The purpose of this study was to theoretically and empirically identify essential characteristics for a professional development program that promotes the acquisition of teachers’ competences involved in the implementation of an ASMaT module. A 3-step approach was used to identify the essential characteristics: (1) evidence produced in the classroom settings of the schools; (2) specific curriculum features of the ASMaT subject were taken into account; and (3) evidence generated by curriculum implementation literature pertaining to effective characteristics of implementing an innovation. Five characteristics were identified as essential characteristics that should be incorporated into a professional development program.
Updated: May. 10, 2011
In a self-study, five Dutch teacher educators carried out their individual studies, while supported by the group of colleagues and by the three facilitators. These facilitators also conducted a self-study of the whole project, particularly focusing on helping and hindering aspects of the facilitation process. In this article, the authors report two of the teacher educators' self-studies, one in the context of foreign language teaching and the other in the context of deepening student teacher reflection. In addition, the authors describe the design and outcomes of the self-study carried out by the facilitators.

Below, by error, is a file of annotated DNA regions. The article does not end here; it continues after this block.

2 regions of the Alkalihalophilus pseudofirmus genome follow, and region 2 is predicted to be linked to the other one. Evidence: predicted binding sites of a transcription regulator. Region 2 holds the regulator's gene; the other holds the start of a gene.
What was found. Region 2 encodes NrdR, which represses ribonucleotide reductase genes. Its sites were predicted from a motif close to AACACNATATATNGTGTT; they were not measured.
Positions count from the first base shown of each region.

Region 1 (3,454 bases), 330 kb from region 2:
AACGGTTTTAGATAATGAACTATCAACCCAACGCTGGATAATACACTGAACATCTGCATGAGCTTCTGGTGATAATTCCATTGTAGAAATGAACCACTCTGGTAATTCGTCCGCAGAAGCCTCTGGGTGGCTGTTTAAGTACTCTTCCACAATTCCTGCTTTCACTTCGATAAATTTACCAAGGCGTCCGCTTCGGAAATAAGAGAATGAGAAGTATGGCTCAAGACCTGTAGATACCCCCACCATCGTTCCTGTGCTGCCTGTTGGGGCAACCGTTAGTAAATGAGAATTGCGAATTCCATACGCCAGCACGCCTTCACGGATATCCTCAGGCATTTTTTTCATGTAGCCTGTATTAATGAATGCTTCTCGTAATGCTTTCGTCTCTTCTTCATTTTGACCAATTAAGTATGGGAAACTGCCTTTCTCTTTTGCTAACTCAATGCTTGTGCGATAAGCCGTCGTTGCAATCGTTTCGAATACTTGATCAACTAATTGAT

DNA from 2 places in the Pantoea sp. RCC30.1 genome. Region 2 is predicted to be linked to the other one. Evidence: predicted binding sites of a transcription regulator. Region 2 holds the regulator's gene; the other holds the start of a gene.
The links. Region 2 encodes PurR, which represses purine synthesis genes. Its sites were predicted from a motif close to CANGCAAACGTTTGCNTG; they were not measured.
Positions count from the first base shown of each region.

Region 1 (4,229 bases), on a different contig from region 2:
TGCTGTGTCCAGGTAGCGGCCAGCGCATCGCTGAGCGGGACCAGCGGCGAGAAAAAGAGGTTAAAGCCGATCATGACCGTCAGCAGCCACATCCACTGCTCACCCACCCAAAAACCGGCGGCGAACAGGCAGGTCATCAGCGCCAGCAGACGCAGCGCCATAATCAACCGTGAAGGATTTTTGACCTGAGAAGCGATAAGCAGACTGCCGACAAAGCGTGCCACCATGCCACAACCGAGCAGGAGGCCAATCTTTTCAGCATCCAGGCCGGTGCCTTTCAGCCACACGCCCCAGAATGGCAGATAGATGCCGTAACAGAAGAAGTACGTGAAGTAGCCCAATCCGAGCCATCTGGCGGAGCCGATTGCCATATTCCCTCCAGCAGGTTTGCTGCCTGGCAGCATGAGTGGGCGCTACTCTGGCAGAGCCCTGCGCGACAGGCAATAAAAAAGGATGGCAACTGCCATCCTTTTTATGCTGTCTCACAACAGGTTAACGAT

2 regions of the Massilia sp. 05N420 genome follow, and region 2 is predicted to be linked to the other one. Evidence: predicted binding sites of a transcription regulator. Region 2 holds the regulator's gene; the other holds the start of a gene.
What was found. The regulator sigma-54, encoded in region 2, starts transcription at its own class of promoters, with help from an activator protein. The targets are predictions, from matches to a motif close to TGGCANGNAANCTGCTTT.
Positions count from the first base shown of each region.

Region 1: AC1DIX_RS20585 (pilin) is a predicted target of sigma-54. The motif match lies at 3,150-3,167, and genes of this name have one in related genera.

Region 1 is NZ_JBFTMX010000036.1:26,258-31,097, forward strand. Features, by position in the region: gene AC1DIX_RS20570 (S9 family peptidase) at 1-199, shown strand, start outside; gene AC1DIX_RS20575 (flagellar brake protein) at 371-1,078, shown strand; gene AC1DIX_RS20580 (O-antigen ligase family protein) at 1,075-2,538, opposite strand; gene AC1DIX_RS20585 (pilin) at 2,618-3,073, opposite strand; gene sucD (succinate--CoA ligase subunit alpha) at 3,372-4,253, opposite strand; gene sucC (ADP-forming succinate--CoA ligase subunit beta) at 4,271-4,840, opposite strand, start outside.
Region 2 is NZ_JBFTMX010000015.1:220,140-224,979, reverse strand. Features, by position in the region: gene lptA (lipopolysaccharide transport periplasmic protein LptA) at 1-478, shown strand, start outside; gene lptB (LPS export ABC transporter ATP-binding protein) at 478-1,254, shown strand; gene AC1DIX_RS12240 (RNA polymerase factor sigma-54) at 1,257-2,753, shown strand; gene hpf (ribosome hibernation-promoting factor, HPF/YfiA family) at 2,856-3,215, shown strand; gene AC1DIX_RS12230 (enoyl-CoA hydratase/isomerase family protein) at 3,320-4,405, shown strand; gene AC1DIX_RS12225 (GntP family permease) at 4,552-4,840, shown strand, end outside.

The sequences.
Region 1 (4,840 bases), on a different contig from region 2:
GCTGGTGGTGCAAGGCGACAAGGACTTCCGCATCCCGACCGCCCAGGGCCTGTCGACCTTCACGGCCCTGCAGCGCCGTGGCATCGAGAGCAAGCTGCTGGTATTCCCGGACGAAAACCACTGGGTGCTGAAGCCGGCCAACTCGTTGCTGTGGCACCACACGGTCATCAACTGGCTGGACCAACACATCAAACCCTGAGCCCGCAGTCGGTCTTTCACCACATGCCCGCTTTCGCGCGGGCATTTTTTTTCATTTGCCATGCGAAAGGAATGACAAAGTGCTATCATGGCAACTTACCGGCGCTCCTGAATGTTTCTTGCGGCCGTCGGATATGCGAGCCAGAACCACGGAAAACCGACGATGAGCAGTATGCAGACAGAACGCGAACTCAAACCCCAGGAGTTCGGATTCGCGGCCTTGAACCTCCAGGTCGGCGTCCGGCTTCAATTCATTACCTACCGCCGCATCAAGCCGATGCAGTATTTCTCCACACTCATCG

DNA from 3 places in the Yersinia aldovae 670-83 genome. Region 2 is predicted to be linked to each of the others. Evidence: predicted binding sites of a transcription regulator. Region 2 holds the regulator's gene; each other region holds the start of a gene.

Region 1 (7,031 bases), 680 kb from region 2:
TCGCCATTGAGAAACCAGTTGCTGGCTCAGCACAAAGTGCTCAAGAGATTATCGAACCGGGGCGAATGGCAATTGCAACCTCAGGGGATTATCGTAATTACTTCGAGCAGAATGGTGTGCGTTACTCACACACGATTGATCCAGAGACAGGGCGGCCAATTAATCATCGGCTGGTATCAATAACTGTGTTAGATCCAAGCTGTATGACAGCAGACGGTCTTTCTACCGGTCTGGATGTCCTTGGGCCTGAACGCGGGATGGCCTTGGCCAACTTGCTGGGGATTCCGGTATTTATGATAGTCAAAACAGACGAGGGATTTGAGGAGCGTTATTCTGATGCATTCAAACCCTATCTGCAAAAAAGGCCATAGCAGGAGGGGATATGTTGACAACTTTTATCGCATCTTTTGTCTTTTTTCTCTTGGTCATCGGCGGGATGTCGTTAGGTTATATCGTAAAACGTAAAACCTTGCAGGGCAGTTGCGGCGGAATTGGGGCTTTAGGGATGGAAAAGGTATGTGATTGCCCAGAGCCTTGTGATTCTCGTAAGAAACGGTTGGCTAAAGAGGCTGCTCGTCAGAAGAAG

Updated: Feb. 20, 2011